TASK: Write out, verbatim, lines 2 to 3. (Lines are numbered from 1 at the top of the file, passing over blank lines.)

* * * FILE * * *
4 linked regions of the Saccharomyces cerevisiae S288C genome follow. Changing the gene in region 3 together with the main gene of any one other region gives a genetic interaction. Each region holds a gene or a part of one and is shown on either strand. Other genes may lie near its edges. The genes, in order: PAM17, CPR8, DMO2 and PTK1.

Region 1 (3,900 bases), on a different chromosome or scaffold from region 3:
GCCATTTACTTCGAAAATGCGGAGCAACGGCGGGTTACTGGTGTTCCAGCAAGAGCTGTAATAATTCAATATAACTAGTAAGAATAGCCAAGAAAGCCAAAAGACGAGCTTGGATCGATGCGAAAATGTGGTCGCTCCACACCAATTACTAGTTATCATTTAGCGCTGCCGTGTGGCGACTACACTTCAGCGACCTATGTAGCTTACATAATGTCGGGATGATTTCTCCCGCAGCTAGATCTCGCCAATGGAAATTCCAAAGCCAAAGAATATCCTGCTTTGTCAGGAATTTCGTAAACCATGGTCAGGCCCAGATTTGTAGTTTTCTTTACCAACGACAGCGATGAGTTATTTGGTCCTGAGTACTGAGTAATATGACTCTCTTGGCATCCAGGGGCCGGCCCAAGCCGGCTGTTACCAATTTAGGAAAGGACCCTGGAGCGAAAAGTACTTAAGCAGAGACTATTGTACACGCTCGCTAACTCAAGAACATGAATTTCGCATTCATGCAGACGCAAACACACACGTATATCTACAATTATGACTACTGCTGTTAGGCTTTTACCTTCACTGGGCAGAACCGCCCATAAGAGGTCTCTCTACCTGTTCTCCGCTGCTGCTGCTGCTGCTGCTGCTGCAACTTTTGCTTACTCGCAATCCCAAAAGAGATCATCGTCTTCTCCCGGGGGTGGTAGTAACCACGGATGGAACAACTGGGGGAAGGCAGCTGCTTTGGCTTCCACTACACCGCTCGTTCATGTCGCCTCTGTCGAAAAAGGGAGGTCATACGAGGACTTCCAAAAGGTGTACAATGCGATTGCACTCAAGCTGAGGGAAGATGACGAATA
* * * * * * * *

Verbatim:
Region 1 (3,900 bases), on a different chromosome or scaffold from region 3:
GCCATTTACTTCGAAAATGCGGAGCAACGGCGGGTTACTGGTGTTCCAGCAAGAGCTGTAATAATTCAATATAACTAGTAAGAATAGCCAAGAAAGCCAAAAGACGAGCTTGGATCGATGCGAAAATGTGGTCGCTCCACACCAATTACTAGTTATCATTTAGCGCTGCCGTGTGGCGACTACACTTCAGCGACCTATGTAGCTTACATAATGTCGGGATGATTTCTCCCGCAGCTAGATCTCGCCAATGGAAATTCCAAAGCCAAAGAATATCCTGCTTTGTCAGGAATTTCGTAAACCATGGTCAGGCCCAGATTTGTAGTTTTCTTTACCAACGACAGCGATGAGTTATTTGGTCCTGAGTACTGAGTAATATGACTCTCTTGGCATCCAGGGGCCGGCCCAAGCCGGCTGTTACCAATTTAGGAAAGGACCCTGGAGCGAAAAGTACTTAAGCAGAGACTATTGTACACGCTCGCTAACTCAAGAACATGAATTTCGCATTCATGCAGACGCAAACACACACGTATATCTACAATTATGACTACTGCTGTTAGGCTTTTACCTTCACTGGGCAGAACCGCCCATAAGAGGTCTCTCTACCTGTTCTCCGCTGCTGCTGCTGCTGCTGCTGCTGCAACTTTTGCTTACTCGCAATCCCAAAAGAGATCATCGTCTTCTCCCGGGGGTGGTAGTAACCACGGATGGAACAACTGGGGGAAGGCAGCTGCTTTGGCTTCCACTACACCGCTCGTTCATGTCGCCTCTGTCGAAAAAGGGAGGTCATACGAGGACTTCCAAAAGGTGTACAATGCGATTGCACTCAAGCTGAGGGAAGATGACGAATA